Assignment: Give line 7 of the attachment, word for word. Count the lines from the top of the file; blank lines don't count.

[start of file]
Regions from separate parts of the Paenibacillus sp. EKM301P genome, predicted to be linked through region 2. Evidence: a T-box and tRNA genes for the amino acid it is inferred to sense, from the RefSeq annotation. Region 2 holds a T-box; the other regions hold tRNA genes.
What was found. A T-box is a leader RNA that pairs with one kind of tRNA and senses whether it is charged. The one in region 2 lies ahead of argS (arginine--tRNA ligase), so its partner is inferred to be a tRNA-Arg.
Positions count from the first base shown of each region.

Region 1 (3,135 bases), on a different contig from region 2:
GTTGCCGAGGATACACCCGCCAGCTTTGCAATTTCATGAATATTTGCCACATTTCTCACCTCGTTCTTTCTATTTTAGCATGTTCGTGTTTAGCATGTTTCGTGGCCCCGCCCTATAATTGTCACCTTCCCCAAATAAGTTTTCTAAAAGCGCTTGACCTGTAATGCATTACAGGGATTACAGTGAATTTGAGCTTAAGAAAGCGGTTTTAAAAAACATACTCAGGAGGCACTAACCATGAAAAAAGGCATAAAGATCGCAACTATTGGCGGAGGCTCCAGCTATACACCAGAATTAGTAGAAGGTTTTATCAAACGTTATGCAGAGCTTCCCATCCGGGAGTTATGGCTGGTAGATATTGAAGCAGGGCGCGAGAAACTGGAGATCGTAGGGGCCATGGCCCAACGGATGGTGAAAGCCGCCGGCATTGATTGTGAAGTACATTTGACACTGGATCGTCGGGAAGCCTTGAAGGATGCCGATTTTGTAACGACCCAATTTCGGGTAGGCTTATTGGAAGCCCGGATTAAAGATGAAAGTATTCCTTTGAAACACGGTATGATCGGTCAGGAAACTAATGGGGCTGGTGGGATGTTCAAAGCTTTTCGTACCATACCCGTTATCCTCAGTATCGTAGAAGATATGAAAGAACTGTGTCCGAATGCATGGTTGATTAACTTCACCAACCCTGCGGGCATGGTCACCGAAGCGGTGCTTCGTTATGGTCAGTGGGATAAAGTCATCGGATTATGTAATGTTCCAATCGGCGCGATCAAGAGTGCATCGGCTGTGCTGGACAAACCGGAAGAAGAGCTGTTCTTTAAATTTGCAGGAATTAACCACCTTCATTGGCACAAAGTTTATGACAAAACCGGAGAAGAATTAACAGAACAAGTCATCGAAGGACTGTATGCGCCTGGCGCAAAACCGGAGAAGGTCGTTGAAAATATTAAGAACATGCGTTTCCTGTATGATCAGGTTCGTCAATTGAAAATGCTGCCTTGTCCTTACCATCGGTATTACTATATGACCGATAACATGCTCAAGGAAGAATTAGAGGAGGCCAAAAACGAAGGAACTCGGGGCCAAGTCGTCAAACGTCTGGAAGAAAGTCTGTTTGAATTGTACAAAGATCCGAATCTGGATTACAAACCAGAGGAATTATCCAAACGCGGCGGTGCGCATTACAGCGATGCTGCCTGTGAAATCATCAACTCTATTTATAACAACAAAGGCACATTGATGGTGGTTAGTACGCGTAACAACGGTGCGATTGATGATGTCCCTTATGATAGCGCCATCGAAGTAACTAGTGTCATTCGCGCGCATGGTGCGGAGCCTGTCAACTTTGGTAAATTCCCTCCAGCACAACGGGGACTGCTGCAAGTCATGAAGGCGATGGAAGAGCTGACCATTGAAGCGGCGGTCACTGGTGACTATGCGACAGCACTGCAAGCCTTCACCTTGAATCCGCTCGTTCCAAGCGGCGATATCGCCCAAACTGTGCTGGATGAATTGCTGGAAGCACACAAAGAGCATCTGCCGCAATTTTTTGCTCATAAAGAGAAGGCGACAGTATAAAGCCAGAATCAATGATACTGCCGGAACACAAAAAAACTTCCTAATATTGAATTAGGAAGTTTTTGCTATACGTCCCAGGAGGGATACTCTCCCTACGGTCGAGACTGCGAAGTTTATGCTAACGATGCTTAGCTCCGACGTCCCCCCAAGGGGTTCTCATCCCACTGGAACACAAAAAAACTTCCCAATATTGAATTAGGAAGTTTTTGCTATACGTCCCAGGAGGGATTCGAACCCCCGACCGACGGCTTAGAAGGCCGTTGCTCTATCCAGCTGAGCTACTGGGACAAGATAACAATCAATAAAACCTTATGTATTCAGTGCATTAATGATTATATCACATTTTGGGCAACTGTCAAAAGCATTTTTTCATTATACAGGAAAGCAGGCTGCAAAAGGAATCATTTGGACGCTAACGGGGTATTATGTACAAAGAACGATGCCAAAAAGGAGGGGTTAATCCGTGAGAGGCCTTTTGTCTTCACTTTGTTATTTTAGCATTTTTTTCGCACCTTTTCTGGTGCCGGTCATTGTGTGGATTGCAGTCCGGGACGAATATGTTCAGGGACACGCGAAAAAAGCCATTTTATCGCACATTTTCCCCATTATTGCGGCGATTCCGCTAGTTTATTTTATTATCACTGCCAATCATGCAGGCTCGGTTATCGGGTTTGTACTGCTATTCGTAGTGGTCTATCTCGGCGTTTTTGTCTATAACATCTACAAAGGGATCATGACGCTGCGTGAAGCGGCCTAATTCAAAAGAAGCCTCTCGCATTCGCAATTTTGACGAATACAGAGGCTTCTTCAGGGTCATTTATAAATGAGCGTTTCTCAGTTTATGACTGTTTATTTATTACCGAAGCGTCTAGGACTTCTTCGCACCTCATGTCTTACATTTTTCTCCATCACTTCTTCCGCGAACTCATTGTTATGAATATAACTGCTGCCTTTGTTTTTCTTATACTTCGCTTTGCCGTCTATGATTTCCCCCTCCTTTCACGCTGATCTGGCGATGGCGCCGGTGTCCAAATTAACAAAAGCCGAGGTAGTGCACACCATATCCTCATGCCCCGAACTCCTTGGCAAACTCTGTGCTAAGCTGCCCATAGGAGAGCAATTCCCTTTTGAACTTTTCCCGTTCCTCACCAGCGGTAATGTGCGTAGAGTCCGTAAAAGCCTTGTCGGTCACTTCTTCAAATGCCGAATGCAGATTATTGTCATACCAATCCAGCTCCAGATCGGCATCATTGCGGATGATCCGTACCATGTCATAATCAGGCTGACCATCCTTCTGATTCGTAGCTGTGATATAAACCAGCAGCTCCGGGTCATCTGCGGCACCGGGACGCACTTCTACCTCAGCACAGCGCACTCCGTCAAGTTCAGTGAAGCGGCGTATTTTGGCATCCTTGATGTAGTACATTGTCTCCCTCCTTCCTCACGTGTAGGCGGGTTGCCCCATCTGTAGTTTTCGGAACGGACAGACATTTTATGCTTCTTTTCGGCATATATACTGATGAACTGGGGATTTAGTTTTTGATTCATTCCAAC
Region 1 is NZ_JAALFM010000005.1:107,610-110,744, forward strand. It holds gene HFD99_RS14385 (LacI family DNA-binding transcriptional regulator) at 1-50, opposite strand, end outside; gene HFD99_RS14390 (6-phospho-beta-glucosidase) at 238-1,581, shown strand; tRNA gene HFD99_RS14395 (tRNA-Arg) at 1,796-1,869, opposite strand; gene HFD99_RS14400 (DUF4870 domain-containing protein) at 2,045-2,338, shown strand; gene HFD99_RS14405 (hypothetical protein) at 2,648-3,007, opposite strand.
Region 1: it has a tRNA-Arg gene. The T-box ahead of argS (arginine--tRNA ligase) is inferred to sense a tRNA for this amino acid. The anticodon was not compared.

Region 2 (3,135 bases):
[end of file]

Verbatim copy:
Region 1: it has a tRNA-Arg gene. The T-box ahead of argS (arginine--tRNA ligase) is inferred to sense a tRNA for this amino acid. The anticodon was not compared.